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Department of Taxation and Finance

Purchases by Restaurants, Taverns, and Similar Establishments

Tax Bulletin ST-695 (TB-ST-695)

Printer-Friendly Version (PDF) Issue Date: April 13, 2011


This bulletin explains how sales tax applies to purchases by restaurants, taverns, and other similar establishments. In this bulletin, the word restaurant includes:

  • diners,
  • cafeterias,
  • drive-ins,
  • pizzerias,
  • taverns,
  • delicatessens,
  • food courts,
  • street carts,
  • concession stands, and
  • any other establishment that sells "restaurant-type" food.

For information on sales by these types of businesses, see Tax Bulletin Sales by Restaurants, Taverns, and Similar Establishments (TB-ST-806).

"Restaurant-type" food

"Restaurant-type" food can generally be described as food or drink which is sold in a form ready to be eaten. It includes:

  • food or drink sold for on-premises consumption;
  • sandwiches;
  • self-service salad bars;
  • food or drink sold in a heated state; and
  • unheated food or beverages sold for off-premises consumption that are not sold in the same form, condition, quantities and packaging as they are ordinarily sold in grocery stores.


Whether you buy your inventory from a supplier in bulk or from a grocery store, food items such as produce, seafood, meat, canned goods, etc., are not taxable to any purchaser, i.e., these items are exempt whether purchased by an individual or a business.

Certain taxable food and beverages can be purchased by a restaurant without paying the sales tax by using Form ST-120, Resale Certificate, as long as the items will be resold.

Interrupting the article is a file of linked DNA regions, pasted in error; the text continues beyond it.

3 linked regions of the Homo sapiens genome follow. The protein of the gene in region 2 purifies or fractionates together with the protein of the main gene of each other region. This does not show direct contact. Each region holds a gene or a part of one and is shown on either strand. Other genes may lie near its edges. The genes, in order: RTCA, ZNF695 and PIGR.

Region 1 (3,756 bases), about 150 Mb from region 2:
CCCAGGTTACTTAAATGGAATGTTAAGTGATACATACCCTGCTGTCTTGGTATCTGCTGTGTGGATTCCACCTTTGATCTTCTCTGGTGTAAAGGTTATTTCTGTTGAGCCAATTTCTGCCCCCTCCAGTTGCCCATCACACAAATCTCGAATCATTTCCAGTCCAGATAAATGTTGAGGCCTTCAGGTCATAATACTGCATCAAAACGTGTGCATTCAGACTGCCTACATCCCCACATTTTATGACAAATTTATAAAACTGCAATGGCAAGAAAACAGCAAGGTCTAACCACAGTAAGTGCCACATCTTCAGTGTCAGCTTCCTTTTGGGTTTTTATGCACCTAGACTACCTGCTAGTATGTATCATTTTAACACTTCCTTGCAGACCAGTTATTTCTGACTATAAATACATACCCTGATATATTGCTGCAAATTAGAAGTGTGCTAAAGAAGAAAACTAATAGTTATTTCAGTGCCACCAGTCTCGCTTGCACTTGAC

Taxable food and beverages that can be purchased for resale include:

  • candy,
  • soft drinks (including soda, bottled water, sports drinks, and lemonade),
  • cocktail mixers, and
  • alcoholic beverages.[1]

Any taxable inventory that was purchased for resale that is later given away without charge, such as a complimentary meal or drink for a guest or an employee meal, is subject to the use tax. For more information on purchases subject to use tax, see Tax Bulletin Use Tax for Businesses (TB-ST-910).

However, taxable inventory that was purchased for resale that is sold as part of a meal or drink special (e.g., a "2 for 1" drink special during "happy hour") is not subject to tax.

Restaurant-type food items cannot be purchased without paying sales tax. For example, concession stand operators or street vendors who purchase food that is cooked and delivered to them in a heated state must pay sales tax on the purchase. They must also collect sales tax on sales to their customers. However, a refund or credit is available for any sales tax originally paid.


A restaurant must pay sales tax on its purchase of utilities. For information on certain exemptions for utilities used in production, see Tax Bulletin Production Equipment and Utilities Used by Supermarkets, Grocery Stores and Delis (TB-ST-690).

Production of food for sale

The Tax Law separates the sale of restaurant-type food from the sale of food generally found for sale in a supermarket. Many times, businesses such as bakeries, butcher shops, and delis sell both types of food.

Other purchases 

Taxable purchases



Paper and other products that do not actually hold or contain food or beverages

(See also TSB-M-81(12)S, Disposable Packaging and Wrapping Products.)

  • napkins
  • straws
  • stirrers
  • toothpicks
  • placemats
  • plastic silverware
Products used or consumed in the kitchen
  • foil
  • plastic wrap
  • containers to store food
Kitchen equipment used to prepare and cook food and beverages
  • ovens (conventional, convection, microwave)
  • coolers
  • prep tables
  • knives
  • grills
  • fryers
  • freezers
  • mixers
  • dishwashers
  • hood vents
Equipment and utensils used for serving food and beverages
  • plates
  • glassware
  • silverware
  • trays
  • hot plates
  • coffee pots
  • soda fountains
  • extra tables or chairs
  • fountains
  • sound or lighting equipment
Supplies and office products
  • sterno fuel
  • candles
  • cleaning supplies
  • coasters
  • decorations
  • cash registers
  • cash register tapes
  • guest checks
  • all other office supplies
Certain outside services
  • repair and maintenance services
  • cleaning services
  • knife sharpening services
  • printing services
  • security services


Exempt purchases



Paper and other products that are given to the customer to hold or contain food or beverages.